A recent decision by a New York federal court provides yet another example of the documentation-related challenges that creditors and debt buyers are increasingly facing in collection actions involving non-mortgage consumer debts.
In its opinion in Monique Sykes v. Mel Harris and Associates, LLC, issued September 4, 2012, the U.S. District Court for the Southern District of New York granted class certification in a case alleging that a debt buyer, law firm, and process service company had engaged in a scheme to fraudulently obtain default judgments against more than 100,000 consumers in debt collection actions filed in state court.
The complaint alleged that the process service company had regularly engaged in “sewer service” by failing to serve the summons and complaint. It further alleged that, after a debtor failed to appear in court for lack of notice of the collection action, the debt buyer and law firm would seek a default judgment based on a false “affidavit of merit” attesting to their personal knowledge of the “facts and proceedings” relating to the action and a false affidavit of service.
According to the court, the plaintiffs had established that the affidavits of merit were “generated en masse by sophisticated computer programs and signed by a law firm employee who did not read the vast majority of them and claimed to, but apparently did not, have personal knowledge of the facts to which he was attesting.”
The employee typically did not receive the original credit agreement for a particular debt included in a portfolio of purchased debts. Instead, the employee received a bill of sale for the portfolio that included sample credit agreements and warranties from the portfolio seller. The court noted that even if the credit agreement existed (which it often did not), the employee’s standard practice was to rely on the warranties and database information instead of reviewing the agreements before signing an affidavit of merit.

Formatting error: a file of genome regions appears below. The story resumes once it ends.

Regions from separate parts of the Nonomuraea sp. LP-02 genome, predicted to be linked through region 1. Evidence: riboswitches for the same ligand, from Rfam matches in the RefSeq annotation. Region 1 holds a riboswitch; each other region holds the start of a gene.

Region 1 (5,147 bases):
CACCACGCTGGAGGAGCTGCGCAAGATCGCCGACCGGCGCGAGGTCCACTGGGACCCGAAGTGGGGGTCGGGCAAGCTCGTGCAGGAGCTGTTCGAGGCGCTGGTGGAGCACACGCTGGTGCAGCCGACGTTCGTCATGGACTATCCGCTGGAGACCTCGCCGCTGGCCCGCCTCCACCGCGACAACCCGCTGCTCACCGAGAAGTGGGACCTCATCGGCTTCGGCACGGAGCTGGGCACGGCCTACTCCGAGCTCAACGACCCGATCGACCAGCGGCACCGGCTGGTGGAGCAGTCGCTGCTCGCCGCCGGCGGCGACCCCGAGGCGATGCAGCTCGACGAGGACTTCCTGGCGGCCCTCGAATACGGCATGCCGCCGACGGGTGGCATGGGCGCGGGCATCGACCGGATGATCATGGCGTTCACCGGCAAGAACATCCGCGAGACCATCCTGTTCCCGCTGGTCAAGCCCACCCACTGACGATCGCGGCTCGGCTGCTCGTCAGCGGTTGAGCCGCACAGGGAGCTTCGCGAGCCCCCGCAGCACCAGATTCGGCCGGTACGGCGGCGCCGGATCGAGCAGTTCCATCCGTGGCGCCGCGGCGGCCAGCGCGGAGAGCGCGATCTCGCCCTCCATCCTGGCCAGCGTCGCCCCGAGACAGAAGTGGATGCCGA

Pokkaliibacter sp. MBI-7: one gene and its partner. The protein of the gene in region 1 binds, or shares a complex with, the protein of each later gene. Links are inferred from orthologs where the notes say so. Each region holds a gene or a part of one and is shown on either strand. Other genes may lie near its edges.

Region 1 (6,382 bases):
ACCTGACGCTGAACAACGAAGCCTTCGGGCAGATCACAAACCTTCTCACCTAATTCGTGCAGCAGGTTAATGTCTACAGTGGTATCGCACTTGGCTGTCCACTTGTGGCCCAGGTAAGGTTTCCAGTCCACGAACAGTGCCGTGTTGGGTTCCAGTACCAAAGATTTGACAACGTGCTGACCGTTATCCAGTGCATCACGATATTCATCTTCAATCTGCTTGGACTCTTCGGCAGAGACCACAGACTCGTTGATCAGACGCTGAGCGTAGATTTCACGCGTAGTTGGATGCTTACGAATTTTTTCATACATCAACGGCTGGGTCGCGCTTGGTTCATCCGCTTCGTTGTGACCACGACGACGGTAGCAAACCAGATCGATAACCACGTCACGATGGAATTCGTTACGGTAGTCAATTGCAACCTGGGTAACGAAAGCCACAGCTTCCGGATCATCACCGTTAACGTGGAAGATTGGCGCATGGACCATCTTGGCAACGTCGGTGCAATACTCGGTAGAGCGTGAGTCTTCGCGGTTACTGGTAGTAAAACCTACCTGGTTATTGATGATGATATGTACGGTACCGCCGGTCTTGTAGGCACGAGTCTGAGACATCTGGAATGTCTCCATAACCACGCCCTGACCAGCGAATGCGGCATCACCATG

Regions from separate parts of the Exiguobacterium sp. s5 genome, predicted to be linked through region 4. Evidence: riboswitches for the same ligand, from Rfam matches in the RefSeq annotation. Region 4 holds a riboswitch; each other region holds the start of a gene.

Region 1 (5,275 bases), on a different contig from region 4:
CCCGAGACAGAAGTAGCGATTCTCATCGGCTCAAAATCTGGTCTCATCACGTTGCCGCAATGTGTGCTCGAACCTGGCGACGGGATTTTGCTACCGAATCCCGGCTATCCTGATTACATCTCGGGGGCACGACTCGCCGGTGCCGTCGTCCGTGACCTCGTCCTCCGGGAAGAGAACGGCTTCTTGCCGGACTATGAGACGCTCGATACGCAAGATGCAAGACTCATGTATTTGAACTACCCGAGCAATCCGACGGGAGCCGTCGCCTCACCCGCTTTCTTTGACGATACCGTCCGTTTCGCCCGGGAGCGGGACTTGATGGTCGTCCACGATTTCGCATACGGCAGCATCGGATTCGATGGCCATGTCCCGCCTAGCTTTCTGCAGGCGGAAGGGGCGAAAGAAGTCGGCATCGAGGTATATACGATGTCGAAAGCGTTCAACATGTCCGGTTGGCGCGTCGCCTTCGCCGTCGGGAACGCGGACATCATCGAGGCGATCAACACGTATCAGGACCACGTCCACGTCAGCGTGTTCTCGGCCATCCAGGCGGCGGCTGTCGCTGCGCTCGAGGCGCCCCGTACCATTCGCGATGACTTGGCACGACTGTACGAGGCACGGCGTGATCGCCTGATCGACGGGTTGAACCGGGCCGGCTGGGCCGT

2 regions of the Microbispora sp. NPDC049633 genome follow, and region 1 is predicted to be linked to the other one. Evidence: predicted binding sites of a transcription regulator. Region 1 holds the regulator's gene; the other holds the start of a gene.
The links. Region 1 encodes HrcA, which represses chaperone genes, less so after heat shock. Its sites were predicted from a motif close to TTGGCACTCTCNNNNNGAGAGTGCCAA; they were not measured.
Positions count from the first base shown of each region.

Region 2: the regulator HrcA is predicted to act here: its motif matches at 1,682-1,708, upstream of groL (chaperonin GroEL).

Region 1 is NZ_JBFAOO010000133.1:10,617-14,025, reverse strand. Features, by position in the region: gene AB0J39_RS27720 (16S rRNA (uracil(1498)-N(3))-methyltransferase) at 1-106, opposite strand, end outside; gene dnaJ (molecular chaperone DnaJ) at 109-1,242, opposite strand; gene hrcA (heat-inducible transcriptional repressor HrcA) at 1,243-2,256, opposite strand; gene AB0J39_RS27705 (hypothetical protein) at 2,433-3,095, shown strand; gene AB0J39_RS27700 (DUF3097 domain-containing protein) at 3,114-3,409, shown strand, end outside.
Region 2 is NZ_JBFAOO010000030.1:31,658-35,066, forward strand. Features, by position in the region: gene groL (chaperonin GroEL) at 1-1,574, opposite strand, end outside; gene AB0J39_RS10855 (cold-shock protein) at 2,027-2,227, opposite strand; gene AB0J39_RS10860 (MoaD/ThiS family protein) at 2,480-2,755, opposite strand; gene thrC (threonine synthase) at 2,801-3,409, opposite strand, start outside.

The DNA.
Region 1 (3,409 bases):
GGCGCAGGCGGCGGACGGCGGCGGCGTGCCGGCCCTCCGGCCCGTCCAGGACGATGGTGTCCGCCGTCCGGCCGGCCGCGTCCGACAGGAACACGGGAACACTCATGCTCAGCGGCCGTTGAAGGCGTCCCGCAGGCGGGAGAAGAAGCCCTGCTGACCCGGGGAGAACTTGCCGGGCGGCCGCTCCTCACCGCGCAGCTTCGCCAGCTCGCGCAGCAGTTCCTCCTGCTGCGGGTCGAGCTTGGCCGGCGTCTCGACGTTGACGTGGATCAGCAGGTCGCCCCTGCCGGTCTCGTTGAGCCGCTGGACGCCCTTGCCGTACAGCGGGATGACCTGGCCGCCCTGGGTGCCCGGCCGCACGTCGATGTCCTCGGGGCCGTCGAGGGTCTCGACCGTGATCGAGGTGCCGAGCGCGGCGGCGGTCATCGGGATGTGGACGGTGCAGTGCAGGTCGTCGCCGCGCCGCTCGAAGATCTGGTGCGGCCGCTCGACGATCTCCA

The evidence showed that after producing the affidavits of merit in batches of up to 50 at a time,the law firm’s employee would do a “quality check” of one affidavit per batch to confirm that the affidavit information matched the database information. If both sets of information matched, he would sign the remaining affidavits without reviewing them. The employee would sign as many as 350 affidavits of merit in any given week.
The plaintiffs also alleged that, because the defendants had regularly engaged in “sewer service,” the affidavits of service that accompanied the affidavits of merit were also often false.
According to the court, evidence showing hundreds of instances of the same process server executing service at multiple locations simultaneously provided substantial support for the plaintiffs’ “sewer service” allegations.
In addition to claiming that the defendants’ conduct violated the Racketeer Influenced and Corrupt Organizations Act and New York’s General Business Law and Judiciary Law, the complaint alleged that the defendants had violated the Fair Debt Collections Practices Act by filing false affidavits in the collection actions.
The court, in finding that the plaintiffs had satisfied the commonality requirement for class certification, noted that there is conflicting case law on whether making false representations in court, rather than to the debtor, violates the FDCPA.
Full article here…